By DENISE FEDOROW
The Nappanee Board of Public Works and City Council have approved seeking financing for a $27 million sewer project.
Mark Downey, Commonwealth Engineers, gave the council and board options for the federally-required project Monday night. Mayor Larry Thompson called the plan, “The most boring and most expensive project in Nappanee.”
Downey said, “Way back in the late 1980s” the Environmental Protection Agency handed down to the states a mandate for elimination or treatment of CSO’s. He said it took the agency and the state nearly 10 years to establish guidelines and about 15 years ago the state gave the city of Nappanee 20 years to comply with the regulation.
Since the body of water that receives Nappanee’s wastewater is the Berlin Court Ditch — basically an agricultural ditch — city officials felt it should not be held to the “fishable, swimmable” standards EPA was requiring. Downey said they made that argument around 2005-2006. The Indiana Department of Environmental Management agreed, but the EPA did not. So in 2007 the city negotiated for a state judicial order saying the city would comply with transporting and treating the stormwater overflow vs. the more expensive separation of the combined sanitary and stormwater sewers.
The solution for the city is to build a new sewer and interceptors along each of the 10 CSO’s to transport the stormwater to the treatment plant and treat it.
CSO’s start at the west end of town — just west of Locke Street, according to Downey, and travel along the ditch to Miriam Street. In a lot of cases the new lines and interceptors will go through park property.
A couple of residents were present and one woman asked how big the pipe would be. Downey said the pipe would be 48 inches on the west end and would grow to 66 inches at the wastewater plant. The depth of the pipe would be 12 feet to 18 feet below ground. He said there will probably be a need to remove some trees along one side of the path at the park near the foot bridge.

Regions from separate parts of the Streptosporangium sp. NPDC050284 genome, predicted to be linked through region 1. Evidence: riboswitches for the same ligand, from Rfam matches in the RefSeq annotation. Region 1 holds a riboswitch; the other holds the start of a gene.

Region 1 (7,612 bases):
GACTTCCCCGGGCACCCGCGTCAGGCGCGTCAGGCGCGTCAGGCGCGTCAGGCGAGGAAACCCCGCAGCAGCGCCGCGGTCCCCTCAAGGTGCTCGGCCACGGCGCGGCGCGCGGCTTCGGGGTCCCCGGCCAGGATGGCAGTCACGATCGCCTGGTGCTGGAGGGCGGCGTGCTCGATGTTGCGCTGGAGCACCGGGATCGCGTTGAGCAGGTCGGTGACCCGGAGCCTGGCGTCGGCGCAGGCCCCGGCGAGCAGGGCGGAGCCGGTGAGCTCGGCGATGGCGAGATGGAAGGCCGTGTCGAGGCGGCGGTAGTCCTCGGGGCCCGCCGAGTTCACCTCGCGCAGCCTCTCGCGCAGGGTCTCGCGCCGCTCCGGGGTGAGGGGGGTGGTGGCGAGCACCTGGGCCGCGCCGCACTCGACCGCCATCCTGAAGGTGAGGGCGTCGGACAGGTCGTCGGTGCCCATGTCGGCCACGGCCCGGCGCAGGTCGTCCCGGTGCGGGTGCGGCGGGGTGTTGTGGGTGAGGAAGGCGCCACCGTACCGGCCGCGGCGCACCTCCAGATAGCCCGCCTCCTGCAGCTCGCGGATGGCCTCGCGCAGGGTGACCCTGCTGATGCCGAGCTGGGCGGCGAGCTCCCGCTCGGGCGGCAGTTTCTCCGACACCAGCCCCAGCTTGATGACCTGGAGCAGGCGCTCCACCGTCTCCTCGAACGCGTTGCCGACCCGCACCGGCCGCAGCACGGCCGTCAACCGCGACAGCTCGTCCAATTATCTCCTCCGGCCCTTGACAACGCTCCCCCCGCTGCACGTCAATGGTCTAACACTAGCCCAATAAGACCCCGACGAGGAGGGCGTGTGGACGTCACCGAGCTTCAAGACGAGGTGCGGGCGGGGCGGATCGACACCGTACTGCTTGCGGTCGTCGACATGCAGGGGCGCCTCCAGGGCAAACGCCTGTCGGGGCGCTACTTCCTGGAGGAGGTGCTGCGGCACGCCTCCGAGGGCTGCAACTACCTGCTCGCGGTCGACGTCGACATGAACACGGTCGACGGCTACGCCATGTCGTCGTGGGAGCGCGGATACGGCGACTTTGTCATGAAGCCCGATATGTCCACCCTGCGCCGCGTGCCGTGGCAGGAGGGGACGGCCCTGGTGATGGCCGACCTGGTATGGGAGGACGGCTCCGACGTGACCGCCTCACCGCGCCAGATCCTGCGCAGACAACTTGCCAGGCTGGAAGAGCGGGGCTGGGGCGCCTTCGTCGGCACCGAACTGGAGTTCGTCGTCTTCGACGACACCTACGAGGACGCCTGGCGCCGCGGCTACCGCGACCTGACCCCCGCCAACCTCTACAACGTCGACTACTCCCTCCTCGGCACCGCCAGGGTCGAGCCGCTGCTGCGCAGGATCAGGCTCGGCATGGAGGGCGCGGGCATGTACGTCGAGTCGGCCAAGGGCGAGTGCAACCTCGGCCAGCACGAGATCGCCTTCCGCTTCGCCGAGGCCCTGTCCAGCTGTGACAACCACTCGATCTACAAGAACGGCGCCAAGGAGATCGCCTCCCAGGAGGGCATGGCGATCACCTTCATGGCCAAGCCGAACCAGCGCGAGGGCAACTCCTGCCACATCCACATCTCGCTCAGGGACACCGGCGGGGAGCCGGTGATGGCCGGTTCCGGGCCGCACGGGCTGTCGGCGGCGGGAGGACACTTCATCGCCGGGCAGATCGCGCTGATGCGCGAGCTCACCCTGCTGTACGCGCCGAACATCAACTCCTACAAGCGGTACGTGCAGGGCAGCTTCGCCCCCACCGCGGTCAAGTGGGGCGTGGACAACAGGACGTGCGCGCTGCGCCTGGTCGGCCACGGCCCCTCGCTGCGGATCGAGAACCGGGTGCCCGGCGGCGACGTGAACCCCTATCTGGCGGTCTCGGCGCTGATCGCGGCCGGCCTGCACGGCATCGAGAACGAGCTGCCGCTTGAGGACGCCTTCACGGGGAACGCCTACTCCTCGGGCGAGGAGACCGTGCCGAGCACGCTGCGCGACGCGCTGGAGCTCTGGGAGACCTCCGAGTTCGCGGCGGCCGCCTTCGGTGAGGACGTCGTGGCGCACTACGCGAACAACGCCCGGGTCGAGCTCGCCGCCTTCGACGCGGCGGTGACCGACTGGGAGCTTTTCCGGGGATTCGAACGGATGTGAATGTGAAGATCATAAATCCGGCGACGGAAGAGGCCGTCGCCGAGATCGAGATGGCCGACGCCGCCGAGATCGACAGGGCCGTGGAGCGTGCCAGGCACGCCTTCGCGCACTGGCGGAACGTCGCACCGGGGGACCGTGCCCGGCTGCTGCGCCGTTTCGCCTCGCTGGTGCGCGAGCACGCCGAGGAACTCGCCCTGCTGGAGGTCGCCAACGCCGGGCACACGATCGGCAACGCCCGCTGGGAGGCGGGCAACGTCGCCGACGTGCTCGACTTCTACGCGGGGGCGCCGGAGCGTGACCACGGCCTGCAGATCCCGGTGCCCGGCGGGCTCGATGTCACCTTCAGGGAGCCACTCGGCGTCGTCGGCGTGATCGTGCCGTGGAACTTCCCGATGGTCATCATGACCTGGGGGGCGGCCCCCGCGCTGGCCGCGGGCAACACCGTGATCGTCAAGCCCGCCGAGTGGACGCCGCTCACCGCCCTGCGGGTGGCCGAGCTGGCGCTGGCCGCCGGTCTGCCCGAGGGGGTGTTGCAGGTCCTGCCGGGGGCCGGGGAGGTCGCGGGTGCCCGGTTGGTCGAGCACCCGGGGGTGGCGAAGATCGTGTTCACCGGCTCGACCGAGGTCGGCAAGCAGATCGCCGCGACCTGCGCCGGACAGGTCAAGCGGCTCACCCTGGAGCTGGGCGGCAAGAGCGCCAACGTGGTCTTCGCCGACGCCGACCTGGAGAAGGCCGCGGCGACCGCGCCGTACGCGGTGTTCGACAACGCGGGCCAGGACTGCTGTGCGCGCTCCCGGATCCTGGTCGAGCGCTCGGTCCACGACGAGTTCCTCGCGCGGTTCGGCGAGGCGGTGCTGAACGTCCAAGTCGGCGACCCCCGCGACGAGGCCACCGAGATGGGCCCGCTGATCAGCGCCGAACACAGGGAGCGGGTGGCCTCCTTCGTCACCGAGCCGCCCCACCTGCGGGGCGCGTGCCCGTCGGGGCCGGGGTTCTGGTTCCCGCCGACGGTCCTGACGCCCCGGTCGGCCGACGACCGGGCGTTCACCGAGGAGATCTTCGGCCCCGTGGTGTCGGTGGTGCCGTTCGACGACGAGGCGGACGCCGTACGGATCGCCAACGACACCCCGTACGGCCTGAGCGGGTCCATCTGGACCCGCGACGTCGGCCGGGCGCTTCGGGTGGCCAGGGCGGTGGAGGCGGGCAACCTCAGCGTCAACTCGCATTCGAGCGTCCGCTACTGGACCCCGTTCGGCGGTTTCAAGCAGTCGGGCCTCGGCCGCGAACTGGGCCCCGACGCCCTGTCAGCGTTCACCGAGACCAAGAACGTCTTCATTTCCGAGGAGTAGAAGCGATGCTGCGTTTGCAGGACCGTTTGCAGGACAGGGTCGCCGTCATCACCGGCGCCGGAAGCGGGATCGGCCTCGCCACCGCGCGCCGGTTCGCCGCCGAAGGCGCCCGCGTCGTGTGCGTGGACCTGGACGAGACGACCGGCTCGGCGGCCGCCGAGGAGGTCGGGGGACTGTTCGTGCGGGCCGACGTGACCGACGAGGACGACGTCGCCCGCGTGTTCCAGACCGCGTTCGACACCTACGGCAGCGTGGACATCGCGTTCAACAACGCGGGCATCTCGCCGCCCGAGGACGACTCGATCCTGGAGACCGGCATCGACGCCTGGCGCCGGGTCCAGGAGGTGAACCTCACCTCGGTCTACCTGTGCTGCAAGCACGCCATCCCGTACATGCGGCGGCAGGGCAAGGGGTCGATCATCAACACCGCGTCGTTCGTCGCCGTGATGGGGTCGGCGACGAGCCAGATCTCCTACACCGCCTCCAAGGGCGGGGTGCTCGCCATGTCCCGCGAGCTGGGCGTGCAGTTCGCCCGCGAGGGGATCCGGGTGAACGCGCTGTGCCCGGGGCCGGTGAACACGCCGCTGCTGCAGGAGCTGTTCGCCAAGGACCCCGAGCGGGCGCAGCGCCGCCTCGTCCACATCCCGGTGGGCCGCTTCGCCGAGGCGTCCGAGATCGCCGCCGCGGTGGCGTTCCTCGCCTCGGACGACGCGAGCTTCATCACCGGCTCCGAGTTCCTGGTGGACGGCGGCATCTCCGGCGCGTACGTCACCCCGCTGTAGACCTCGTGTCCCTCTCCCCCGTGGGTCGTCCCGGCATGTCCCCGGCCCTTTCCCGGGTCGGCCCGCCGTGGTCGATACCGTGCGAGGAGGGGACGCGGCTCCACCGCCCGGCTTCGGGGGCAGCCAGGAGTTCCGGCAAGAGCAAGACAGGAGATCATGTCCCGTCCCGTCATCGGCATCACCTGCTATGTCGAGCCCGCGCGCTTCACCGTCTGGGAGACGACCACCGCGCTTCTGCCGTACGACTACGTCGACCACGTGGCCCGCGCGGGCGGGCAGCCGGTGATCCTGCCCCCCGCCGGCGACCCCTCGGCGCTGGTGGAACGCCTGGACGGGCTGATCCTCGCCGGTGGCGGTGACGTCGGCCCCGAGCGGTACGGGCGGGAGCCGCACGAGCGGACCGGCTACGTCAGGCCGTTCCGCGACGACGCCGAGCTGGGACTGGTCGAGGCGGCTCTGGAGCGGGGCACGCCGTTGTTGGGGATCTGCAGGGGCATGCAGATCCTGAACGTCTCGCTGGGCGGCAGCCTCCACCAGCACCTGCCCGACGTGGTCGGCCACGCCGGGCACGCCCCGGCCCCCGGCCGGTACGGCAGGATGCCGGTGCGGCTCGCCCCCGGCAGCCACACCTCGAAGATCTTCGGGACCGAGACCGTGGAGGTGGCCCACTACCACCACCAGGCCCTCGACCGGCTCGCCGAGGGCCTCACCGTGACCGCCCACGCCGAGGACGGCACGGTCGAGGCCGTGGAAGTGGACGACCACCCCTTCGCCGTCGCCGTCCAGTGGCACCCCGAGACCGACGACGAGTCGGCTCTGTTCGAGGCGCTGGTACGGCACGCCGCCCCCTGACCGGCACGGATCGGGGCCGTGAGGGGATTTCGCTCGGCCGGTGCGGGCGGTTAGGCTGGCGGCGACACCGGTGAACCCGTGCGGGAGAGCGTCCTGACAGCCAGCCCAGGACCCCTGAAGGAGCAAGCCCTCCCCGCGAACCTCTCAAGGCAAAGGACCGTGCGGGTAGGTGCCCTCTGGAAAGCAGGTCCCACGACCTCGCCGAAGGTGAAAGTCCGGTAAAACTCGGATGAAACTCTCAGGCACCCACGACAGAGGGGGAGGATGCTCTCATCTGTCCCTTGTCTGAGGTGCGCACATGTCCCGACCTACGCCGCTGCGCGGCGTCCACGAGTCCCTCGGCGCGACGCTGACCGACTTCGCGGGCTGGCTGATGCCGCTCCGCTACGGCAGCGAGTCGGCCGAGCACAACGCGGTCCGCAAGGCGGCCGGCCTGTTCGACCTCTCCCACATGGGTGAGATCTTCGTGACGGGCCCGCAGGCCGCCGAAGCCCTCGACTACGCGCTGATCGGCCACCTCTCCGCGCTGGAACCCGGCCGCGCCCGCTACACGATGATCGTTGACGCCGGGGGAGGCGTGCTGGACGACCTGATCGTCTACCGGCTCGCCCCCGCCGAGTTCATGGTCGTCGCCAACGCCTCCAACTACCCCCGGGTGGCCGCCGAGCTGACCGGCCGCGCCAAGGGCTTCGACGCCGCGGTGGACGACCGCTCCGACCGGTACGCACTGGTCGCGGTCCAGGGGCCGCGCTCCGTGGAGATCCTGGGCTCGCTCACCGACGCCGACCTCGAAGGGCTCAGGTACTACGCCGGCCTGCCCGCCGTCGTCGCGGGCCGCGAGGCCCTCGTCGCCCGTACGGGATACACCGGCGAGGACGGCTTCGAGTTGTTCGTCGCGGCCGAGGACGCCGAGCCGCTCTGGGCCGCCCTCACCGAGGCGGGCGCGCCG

New Council Member Jacob Dermott asked if there would be ponds and Downey said there would be underground storage tanks and they are making sure everything is covered; no odors will escape and there won’t be open lagoons.
The original plans were to do the project in three phases — the judicial order gives the city until 2030 to fully comply.
Phase I of the project is expected to be from 2011-2015 and includes Interceptor, pump station and storage tanks for one year, one hour rain event and the projected cost is $11.8 million.
Phase II is expected to be 2018-2019 and consists of wet weather treatment, 5 million gallons daily capacity for one-year, one-hour rain event. The cost is $8.6 million.
Phase III will expand the storage tank for 10-year, one-hour rain event, which is necessary for full compliance, at a cost of $6.9 million, bringing the total cost to $27,186,592.
Before finances were discussed, Downey answered questions. The mayor asked him to explain the reasoning of city’s CSO’s locations. Downey said everything south of the Berlin Court Ditch is a combined sewer and the reason is because the north side of the ditch wasn’t developed until the 1960s or 1970s when standards changed. So when the north side, including Northwood subdivision, was developed there had to be separate sanitary sewers installed that do not carry storm water.